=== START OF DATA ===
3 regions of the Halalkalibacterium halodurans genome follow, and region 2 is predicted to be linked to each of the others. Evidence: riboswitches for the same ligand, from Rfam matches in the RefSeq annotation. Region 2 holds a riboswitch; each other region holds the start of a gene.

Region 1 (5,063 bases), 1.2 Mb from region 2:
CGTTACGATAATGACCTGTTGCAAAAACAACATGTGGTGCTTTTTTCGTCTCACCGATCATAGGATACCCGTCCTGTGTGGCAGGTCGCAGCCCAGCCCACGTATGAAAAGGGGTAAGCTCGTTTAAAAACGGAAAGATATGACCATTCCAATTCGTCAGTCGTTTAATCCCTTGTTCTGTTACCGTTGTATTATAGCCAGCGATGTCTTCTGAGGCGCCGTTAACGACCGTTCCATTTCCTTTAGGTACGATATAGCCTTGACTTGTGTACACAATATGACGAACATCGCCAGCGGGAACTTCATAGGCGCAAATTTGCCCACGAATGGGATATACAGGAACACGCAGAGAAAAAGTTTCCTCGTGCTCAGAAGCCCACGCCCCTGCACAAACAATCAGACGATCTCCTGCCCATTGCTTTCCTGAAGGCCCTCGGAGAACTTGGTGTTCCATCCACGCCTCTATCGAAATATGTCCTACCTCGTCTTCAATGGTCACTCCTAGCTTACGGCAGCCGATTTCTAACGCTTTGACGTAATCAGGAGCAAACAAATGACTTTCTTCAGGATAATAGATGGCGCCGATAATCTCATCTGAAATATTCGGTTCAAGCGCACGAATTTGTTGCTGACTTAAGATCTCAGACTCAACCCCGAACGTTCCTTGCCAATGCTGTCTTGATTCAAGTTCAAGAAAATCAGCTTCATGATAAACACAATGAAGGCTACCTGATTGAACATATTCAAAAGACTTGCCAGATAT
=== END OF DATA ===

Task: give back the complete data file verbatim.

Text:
3 regions of the Halalkalibacterium halodurans genome follow, and region 2 is predicted to be linked to each of the others. Evidence: riboswitches for the same ligand, from Rfam matches in the RefSeq annotation. Region 2 holds a riboswitch; each other region holds the start of a gene.

Region 1 (5,063 bases), 1.2 Mb from region 2:
CGTTACGATAATGACCTGTTGCAAAAACAACATGTGGTGCTTTTTTCGTCTCACCGATCATAGGATACCCGTCCTGTGTGGCAGGTCGCAGCCCAGCCCACGTATGAAAAGGGGTAAGCTCGTTTAAAAACGGAAAGATATGACCATTCCAATTCGTCAGTCGTTTAATCCCTTGTTCTGTTACCGTTGTATTATAGCCAGCGATGTCTTCTGAGGCGCCGTTAACGACCGTTCCATTTCCTTTAGGTACGATATAGCCTTGACTTGTGTACACAATATGACGAACATCGCCAGCGGGAACTTCATAGGCGCAAATTTGCCCACGAATGGGATATACAGGAACACGCAGAGAAAAAGTTTCCTCGTGCTCAGAAGCCCACGCCCCTGCACAAACAATCAGACGATCTCCTGCCCATTGCTTTCCTGAAGGCCCTCGGAGAACTTGGTGTTCCATCCACGCCTCTATCGAAATATGTCCTACCTCGTCTTCAATGGTCACTCCTAGCTTACGGCAGCCGATTTCTAACGCTTTGACGTAATCAGGAGCAAACAAATGACTTTCTTCAGGATAATAGATGGCGCCGATAATCTCATCTGAAATATTCGGTTCAAGCGCACGAATTTGTTGCTGACTTAAGATCTCAGACTCAACCCCGAACGTTCCTTGCCAATGCTGTCTTGATTCAAGTTCAAGAAAATCAGCTTCATGATAAACACAATGAAGGCTACCTGATTGAACATATTCAAAAGACTTGCCAGATAT